Education and Kindness: Two Vital Factors for Raising the Bar on Human Rights
Young human rights activists from 12 European countries met in Copenhagen in October for a human rights conference organized by Youth for Human Rights Denmark and sponsored by the Danish Ministry of Culture.
The focus of the conferences was ending discrimination of all kinds: racism, xenophobia, religious intolerance, cultural barriers, and the challenges young immigrants and refugees face when navigating new cultures in search of a better future for themselves and their families. A common thread through the conference was that education on the 30 inalienable human rights of the Universal Declaration of Human Rights increases tolerance and kindness.
The conference began with a videoed message from Youth for Human Rights International Founder Mary Shuttleworth. “This year we are celebrating our 20th anniversary,” she said, expressing her appreciation for “the support, talent, expertise and passion of all who have supported the Youth for Human Rights campaign over the years. Today, our human rights programs reach, teach and inspire people in 27 languages in more than 190 countries, through 1,100 TV stations, with some 50,000 schools and institutions empowering more than 1.7 students around the world.”
Shuttleworth and Youth for Human Rights International are featured in an episode of Voices for Humanity on the Scientology TV Network on DIRECTV channel 320 and streaming at Scientology.tv and on mobile apps and via the Roku, Amazon Fire and Apple TV platforms.
Conference speakers included Mary Consolate Namagambe, lawyer, influencer, and founder of She for She; Tim Jensen, associate professor of history of religion at Southern Danish University; Saiqa Razi, founder of EQRA, Non-formal Digital Schools; Nafiye Bedirhanoglu, Swedish lawyer, human rights activist and founder of Clear Law; Gregory Christensen, director of Youth for Human Rights Denmark; and Bashy Quraishy, chair of the European Network Against Racism advisory board.
Namagambe spoke of arriving in Denmark from Uganda at age 9 and how difficult it was finding her way in a totally different culture. “Everyone should have the right to define who they are,” she said, “We have to come to terms with our own prejudices.”
Tim Jensen spoke of the need for broad, neutral religious education in schools, which he said can help overcome prejudice and result in the promotion of human rights and freedom of religion.
Saiqa Razi works in Pakistan and Denmark to increase the quality of education and educational facilities. “For me, happiness is a basic right.” Children raised in a kind and happy environment grow up to be better human beings, she said. “If through the equal right to education, you plant the seeds of love and care, it will eliminate the urge to harm, discriminate or hate as adults.”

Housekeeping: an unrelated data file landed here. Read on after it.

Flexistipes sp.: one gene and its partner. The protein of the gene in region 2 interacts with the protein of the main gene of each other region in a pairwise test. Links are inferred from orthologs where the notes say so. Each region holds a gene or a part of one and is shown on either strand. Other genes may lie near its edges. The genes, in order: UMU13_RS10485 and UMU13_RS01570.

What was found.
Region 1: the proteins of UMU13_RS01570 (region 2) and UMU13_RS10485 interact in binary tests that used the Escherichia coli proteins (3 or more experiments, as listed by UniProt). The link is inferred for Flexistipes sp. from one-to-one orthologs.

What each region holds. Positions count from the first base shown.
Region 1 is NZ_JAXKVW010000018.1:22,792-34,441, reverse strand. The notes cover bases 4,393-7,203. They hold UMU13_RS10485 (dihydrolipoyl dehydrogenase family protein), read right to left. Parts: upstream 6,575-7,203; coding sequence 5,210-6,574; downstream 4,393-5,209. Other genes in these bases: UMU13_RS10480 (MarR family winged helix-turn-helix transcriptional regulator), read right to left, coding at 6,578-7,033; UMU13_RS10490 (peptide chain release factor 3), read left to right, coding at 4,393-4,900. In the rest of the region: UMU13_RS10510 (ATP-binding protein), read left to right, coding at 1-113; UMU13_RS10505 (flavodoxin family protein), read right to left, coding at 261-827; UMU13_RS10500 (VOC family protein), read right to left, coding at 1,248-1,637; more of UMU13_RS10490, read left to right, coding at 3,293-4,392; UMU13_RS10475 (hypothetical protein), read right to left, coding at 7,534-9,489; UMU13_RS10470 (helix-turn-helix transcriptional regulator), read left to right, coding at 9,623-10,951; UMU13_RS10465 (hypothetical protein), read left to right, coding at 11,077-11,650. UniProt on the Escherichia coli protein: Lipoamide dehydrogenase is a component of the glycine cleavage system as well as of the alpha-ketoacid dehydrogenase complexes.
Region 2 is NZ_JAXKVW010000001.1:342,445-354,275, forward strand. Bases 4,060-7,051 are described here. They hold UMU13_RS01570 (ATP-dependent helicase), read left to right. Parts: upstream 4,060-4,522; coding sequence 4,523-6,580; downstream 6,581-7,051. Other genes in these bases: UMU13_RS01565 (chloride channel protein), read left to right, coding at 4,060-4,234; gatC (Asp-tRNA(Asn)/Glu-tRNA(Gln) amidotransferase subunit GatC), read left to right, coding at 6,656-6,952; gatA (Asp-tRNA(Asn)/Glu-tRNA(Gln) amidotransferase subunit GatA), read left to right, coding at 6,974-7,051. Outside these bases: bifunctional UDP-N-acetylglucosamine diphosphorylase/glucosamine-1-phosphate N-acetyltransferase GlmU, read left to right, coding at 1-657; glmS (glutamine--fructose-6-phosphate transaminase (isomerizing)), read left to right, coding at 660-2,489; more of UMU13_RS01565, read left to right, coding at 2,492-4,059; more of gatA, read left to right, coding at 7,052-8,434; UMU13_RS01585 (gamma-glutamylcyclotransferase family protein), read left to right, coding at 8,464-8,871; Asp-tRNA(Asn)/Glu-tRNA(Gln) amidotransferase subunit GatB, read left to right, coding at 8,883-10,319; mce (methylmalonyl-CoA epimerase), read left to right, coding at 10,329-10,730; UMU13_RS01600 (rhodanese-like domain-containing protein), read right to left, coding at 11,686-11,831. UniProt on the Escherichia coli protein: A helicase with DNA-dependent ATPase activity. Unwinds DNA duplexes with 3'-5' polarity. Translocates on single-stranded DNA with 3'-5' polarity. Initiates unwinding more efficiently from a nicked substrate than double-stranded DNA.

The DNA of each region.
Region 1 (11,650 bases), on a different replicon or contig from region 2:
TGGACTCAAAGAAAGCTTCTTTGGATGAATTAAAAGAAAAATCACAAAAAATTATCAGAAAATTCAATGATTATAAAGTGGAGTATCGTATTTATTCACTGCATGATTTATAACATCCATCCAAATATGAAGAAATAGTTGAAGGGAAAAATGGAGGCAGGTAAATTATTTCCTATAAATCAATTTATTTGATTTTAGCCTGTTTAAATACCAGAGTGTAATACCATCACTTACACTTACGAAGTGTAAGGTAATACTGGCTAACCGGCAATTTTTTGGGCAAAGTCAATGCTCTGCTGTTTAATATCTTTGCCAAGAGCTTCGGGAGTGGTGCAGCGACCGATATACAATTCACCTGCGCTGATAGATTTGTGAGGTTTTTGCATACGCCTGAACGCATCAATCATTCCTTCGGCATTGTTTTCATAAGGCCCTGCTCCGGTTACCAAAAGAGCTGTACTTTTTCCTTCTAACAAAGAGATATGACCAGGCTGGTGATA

Nafiye Bedirhanoglu, told her personal story of arriving in Sweden as a Kurdistan refugee. The first in her family to receive an academic education, she graduated from law school and founded Clear Law, a firm that specializes in administrative and migration law. This would never have happened had she not been granted asylum in Sweden. She stressed the importance of human rights to ensure all may benefit from society’s resources.
Education was the centerpiece of the presentation from Youth for Human Rights’ Gregory Christensen. He presented an overview of the last 15 years of Youth for Human Rights Denmark and presented the program’s human rights educational resources. “In Denmark, it is mandatory for the teachers to teach the UN Universal Declaration of Human Rights,” he said and spoke of the Youth for Human Rights materials that present all 30 human rights in a way that young people grasp them and understand how they relate to themselves and their friends and families.
Bashy Quraishy, Chair of European Network Against Racism, spoke of a policy implemented by the 2005 Danish immigration law allowing forced removal of ethnic minority children from their families, placing with Danish families or in homes, if authorities believe that the way the children are being raised does not resonate with Danish culture. He said that in Denmark, some 14,000 children have been placed outside their homes of whom 20 percent were removed without parental consent.
After hearing from these human rights leaders and learning of the issues they are confronting, the second day of the conference was a series of workshops. These were modeled after the Youth for Human Rights International Human Rights Summit, which, before pandemic restrictions on live events and international travel were held annually at the United Nations. Youth delegates honed skills that can help them increase their effectiveness as human rights changemakers. And they networked with one another and develop plans for expanding human rights education in their countries.
Youth for Human Rights International is the youth component of United for Human Rights, a nonprofit organization headquartered in Los Angeles, with over 150 groups, clubs and chapters around the world. They are dedicated to making human rights a fact through education on the Universal Declaration of Human Rights. The Church of Scientology and Scientologists support United for Human Rights and make its educational materials available to human rights activists, educators, and civic and community organizations free of charge.
The Scientology religion was founded by author and philosopher L. Ron Hubbard. The first Church of Scientology was formed in Los Angeles in 1954 and the religion has expanded to more than 11,000 Churches, Missions and affiliated groups, with millions of members in 167 countries.
Church of Scientology Media Relations
(323) 960-3500 phone
(323) 960-3508 fax